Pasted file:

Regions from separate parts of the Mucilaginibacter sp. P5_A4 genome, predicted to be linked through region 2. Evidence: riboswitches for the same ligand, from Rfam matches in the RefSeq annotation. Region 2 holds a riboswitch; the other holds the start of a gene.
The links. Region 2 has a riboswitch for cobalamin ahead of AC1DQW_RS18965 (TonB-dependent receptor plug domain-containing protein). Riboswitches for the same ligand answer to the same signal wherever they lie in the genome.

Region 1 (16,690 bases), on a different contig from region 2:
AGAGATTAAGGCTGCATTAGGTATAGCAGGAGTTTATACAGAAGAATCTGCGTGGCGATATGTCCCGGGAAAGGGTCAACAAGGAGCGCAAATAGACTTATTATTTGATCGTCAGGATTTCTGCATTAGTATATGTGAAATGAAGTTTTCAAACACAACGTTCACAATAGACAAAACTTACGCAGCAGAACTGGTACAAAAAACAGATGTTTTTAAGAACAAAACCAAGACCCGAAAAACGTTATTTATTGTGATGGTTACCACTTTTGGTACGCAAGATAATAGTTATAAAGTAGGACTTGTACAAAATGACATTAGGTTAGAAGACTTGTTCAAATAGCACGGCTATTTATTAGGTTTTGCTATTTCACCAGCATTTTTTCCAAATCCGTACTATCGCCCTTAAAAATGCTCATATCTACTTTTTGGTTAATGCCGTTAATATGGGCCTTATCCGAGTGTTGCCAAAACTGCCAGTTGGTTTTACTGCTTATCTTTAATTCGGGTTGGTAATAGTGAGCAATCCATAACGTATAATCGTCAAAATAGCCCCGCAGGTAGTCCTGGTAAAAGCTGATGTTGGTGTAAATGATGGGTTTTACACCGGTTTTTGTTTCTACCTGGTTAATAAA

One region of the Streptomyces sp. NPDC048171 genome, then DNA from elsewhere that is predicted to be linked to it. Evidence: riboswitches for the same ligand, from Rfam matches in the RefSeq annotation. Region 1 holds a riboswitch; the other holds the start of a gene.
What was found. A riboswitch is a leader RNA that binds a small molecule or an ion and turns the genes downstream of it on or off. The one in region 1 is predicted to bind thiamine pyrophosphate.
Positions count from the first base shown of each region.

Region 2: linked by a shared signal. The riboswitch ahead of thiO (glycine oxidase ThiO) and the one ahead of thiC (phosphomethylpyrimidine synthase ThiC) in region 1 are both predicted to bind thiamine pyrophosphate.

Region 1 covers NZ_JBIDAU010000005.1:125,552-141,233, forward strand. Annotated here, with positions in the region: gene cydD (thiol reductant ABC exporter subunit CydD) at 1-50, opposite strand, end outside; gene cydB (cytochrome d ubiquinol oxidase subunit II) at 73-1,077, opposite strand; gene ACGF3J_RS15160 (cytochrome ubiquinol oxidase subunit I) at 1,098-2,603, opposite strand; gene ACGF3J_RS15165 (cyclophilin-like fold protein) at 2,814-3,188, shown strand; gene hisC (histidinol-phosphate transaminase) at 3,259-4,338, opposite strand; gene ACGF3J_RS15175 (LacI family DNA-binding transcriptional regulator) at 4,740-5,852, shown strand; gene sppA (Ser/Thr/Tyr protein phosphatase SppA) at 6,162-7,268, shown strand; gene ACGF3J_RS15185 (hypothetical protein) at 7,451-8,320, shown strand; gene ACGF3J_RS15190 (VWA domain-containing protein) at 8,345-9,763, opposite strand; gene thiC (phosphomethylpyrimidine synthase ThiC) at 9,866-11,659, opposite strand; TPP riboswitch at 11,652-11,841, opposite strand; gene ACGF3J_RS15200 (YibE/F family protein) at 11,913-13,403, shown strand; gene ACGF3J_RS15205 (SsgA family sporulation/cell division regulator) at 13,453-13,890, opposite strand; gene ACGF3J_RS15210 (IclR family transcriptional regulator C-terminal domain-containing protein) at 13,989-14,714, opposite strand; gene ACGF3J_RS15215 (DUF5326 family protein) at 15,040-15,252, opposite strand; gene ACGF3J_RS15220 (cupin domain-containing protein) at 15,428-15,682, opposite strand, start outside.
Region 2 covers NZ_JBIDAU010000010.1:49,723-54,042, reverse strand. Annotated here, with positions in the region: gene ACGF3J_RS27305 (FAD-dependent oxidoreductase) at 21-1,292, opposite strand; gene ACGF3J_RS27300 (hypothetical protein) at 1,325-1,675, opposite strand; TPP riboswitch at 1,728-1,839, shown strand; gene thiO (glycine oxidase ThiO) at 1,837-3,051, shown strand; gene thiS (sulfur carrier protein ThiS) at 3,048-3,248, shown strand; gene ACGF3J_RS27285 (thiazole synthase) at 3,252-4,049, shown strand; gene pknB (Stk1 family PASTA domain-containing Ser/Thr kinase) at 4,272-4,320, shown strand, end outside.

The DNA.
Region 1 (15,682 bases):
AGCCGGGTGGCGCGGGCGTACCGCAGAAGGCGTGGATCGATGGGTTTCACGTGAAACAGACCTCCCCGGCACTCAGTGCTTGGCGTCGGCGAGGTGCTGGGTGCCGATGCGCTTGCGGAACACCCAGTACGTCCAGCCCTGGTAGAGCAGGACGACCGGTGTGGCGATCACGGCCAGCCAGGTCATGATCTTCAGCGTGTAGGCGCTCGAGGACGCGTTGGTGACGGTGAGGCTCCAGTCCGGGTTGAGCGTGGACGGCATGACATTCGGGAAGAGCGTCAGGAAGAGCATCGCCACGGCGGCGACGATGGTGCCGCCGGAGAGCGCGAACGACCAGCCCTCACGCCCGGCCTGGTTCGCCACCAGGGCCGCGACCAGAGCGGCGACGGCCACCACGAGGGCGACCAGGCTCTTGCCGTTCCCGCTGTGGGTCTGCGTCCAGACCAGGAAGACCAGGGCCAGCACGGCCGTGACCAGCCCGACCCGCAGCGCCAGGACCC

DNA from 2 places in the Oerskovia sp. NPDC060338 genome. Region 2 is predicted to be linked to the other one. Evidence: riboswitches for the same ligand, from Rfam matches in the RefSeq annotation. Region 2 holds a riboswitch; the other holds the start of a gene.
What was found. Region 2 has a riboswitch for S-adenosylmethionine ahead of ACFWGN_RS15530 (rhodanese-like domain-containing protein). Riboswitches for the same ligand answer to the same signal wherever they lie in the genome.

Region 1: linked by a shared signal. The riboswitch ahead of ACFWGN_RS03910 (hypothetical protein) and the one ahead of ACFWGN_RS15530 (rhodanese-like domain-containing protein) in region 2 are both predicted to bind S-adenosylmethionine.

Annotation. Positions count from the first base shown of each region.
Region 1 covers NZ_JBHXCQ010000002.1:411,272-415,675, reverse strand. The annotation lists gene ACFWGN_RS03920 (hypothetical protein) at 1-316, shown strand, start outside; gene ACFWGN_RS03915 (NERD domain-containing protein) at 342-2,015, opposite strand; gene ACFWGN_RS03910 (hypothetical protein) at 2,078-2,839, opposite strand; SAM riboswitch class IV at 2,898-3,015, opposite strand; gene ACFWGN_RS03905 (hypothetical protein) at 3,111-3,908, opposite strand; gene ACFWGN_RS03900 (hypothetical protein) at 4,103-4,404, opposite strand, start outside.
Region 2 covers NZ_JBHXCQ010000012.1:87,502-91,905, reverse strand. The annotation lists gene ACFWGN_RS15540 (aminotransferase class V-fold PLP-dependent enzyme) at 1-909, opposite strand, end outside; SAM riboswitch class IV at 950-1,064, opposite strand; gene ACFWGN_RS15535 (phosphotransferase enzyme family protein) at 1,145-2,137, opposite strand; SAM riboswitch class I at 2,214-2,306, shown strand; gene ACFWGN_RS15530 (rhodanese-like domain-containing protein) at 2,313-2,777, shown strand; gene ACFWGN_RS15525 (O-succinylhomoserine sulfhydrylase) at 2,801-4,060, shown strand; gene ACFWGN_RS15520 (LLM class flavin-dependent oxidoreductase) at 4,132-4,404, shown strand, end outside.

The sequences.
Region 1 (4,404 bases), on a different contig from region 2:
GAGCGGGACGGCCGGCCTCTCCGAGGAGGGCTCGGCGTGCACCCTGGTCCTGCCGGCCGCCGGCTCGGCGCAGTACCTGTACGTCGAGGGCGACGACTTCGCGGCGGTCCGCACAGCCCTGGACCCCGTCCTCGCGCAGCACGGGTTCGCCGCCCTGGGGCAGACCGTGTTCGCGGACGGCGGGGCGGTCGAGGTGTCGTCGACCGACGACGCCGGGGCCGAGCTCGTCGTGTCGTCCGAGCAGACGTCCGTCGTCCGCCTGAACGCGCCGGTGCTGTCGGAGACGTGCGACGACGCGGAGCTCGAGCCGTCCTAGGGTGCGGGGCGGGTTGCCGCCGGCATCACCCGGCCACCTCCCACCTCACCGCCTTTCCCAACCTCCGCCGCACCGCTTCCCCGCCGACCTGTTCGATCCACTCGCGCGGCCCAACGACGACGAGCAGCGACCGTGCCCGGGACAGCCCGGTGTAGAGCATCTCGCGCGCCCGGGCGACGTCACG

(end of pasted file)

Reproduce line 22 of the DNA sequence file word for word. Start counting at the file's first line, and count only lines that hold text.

GAGCGGGACGGCCGGCCTCTCCGAGGAGGGCTCGGCGTGCACCCTGGTCCTGCCGGCCGCCGGCTCGGCGCAGTACCTGTACGTCGAGGGCGACGACTTCGCGGCGGTCCGCACAGCCCTGGACCCCGTCCTCGCGCAGCACGGGTTCGCCGCCCTGGGGCAGACCGTGTTCGCGGACGGCGGGGCGGTCGAGGTGTCGTCGACCGACGACGCCGGGGCCGAGCTCGTCGTGTCGTCCGAGCAGACGTCCGTCGTCCGCCTGAACGCGCCGGTGCTGTCGGAGACGTGCGACGACGCGGAGCTCGAGCCGTCCTAGGGTGCGGGGCGGGTTGCCGCCGGCATCACCCGGCCACCTCCCACCTCACCGCCTTTCCCAACCTCCGCCGCACCGCTTCCCCGCCGACCTGTTCGATCCACTCGCGCGGCCCAACGACGACGAGCAGCGACCGTGCCCGGGACAGCCCGGTGTAGAGCATCTCGCGCGCCCGGGCGACGTCACG